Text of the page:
• Reply 5 of 235
    zunxzunx Posts: 620member
    Apple, please make us a QUIET Mac miniTOWER with FireWire 800 and 7200 rpm disks inside.
  • Reply 6 of 235
    tulkastulkas Posts: 3,742member
    Quote:
    Originally Posted by solipsism View Post


    You don't need Psystar to build you a Hackintosh. There is an entire community out there with rated HW and associated KEXTs so you know what you should buy before you buy it. And you can do it cheaper than Psystar. Of course, you can't run the store bought copy of OS X that they were offering. I'm not sure how they accomplished that.



    I guess they are banking on people not wanting to muck with the hacks themselves and being willing to pay someone else to do it for them..and still be cheaper than a direct from Apple option.



    I really wonder how they think Apple would let them get away with offering OSX pre-installed on these machines. That is a blatant violation of the EULA. Now, if they were to offer the box and detailed instructions on how to get OSX on there, maybe that would take the legal onus off of them and put it onto the consumer, whom Apple is unlikely to sue. On the other hand, I could imagine someone wanting to push this with Apple to force an anti-trust action. Apple is a monopoly player, within their market, on both hardware and OS, and is using this monopoly to limit customer choices within this market. I doubt an anti-trust suit would be successful and certain it would be beyond the financial abilities of a small company to follow through on, but it would be interesting.
  • Reply 7 of 235
    tulkastulkas Posts: 3,742member
    Quote:
    Originally Posted by Superbass View Post


    Well, the article says it would be running OSX,



    arstechnica article says they offered OSX preloaded.
  • Reply 8 of 235
    Quote:
    Originally Posted by quinney View Post


    I don't think the $400 included OS X or iLIfe, which are included in the price of a mini.

    Their price comparison was a little deceptive in my opinion.



    It seems like it would almost have to come with OS X if they were expecting to sell them. Of course, maybe they were offering just the hardware with whatever software the OSX86 Project required to run OS 10.5. That would be one way for the company to avoid violating the EULA. Then it would up to the purchaser to supply the copy of the Mac OS (and in the process violate the EULA).



    To try to reach the base model of the clone brings the Apple price to $949 ($100 for an extra GB of RAM and $50 to get to 160GB HD which is still 90GB short of the clone's HD size)...compare that to their $400 + $129 for the OS = $529...heck throw in iLife for another $79 still only brings you to $608...which still makes the Mac Mini cost over 50% more than the clone.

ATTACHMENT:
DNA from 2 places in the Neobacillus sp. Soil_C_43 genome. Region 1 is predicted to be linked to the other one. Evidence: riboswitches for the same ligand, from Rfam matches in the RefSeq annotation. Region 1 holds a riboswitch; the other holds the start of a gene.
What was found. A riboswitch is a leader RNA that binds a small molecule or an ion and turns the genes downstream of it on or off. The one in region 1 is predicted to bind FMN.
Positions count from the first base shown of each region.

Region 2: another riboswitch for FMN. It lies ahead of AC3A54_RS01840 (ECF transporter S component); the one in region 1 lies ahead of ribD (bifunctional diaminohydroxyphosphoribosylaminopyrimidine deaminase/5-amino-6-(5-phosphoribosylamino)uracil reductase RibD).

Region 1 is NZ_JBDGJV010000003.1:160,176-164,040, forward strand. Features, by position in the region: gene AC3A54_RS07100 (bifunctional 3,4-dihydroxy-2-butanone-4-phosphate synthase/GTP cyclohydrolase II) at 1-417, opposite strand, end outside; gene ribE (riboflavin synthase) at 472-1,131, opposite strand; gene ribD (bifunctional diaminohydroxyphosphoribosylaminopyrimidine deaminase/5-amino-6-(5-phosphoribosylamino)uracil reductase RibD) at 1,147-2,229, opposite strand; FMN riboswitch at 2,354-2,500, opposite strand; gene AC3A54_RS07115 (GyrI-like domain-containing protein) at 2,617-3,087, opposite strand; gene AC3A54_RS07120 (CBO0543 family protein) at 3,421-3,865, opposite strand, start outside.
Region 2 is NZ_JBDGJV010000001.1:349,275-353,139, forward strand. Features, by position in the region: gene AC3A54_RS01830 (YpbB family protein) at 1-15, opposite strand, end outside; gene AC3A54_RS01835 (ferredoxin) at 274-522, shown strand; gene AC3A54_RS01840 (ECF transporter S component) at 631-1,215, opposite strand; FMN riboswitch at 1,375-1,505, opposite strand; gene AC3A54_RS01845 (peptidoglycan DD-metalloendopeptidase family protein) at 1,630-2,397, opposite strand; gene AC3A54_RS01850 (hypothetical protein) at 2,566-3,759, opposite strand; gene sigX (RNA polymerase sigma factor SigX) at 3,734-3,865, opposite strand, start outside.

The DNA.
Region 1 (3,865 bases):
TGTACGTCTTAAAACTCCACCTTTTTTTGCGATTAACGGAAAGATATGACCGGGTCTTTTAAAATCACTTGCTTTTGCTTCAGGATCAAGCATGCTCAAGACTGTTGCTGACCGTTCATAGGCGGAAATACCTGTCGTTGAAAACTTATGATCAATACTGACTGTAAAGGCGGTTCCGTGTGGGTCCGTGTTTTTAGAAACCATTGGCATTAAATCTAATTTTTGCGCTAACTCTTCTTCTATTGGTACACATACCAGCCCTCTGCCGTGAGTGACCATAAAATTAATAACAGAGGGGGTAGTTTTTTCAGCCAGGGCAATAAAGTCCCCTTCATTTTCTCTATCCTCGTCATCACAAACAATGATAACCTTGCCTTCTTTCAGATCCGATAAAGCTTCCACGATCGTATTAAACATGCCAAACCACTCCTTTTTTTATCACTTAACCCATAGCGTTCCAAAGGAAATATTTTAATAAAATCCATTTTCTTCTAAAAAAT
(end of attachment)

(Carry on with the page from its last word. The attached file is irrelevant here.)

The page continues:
Which would I rather buy, the clone or the Mini? (If you guessed the Mini, try again)
  • Reply 9 of 235
    superbasssuperbass Posts: 688member
    Quote:
    Originally Posted by Tulkas View Post


    I really wonder how they think Apple would let them get away with offering OSX pre-installed on these machines. That is a blatant violation of the EULA. Now, if they were to offer the box and detailed instructions on how to get OSX on there, maybe that would take the legal onus off of them and put it onto the consumer, whom Apple is unlikely to sue. On the other hand, I could imagine someone wanting to push this with Apple to force an anti-trust action. Apple is a monopoly player, within their market, on both hardware and OS, and is using this monopoly to limit customer choices within this market. I doubt an anti-trust suit would be successful and certain it would be beyond the financial abilities of a small company to follow through on, but it would be interesting.



    The End-User license agreement is just that - an agreement with the "End User", not the manufacturer or necessarily the installer. The only person who can violate is whoever buys it. Apple would have to take the company to court to get lists of purchasers, and then sue the individual users, which would be difficult and time consuming.



    Does anyone know of any instances of a company actually suing for breach of EULA? I know that all of the recent piracy lawsuits have involved copyright law exclusively and not breach of EULA...
  • Reply 10 of 235
    Quote:
    Originally Posted by zunx View Post


    Apple, please make us a QUIET Mac miniTOWER with FireWire 800 and 7200 rpm disks inside.



    I think that you should add to the list that it should NOT use laptop parts (CPU, RAM, HD, etc. should be desktop components).
  • Reply 11 of 235
    dr_lhadr_lha Posts: 236member
    Quote:
    Originally Posted by caliminius View Post


    ... brings you to $608...which still makes the Mac Mini cost over 50% more than the clone.



    Yes, but with the mini you are not just paying for a low end machine, you're paying for the form factor. How much would a PC with the same form factor and specs as a $599 Mac mini cost?
  • Reply 12 of 235
    tulkastulkas Posts: 3,742member
    Quote:
    Originally Posted by Superbass View Post


    The End-User license agreement is just that - an agreement with the "End User", not the manufacturer or necessarily the installer. The only person who can violate is whoever buys it. Apple would have to take the company to court to get lists of purchasers, and then sue the individual users, which would be difficult and time consuming.



    Does anyone know of any instances of a company actually suing for breach of EULA? I know that all of the recent piracy lawsuits have involved copyright law exclusively and not breach of EULA...



    Unless they have a license as a reseller from Apple, I would think that they would be considered the end user at the time they install OS X.
  • Reply 13 of 235
    Their site is still up.







    I love how they say they can get you a Mac Pro at Mini prices...





    Have these idiots priced the Quad Core Penryns?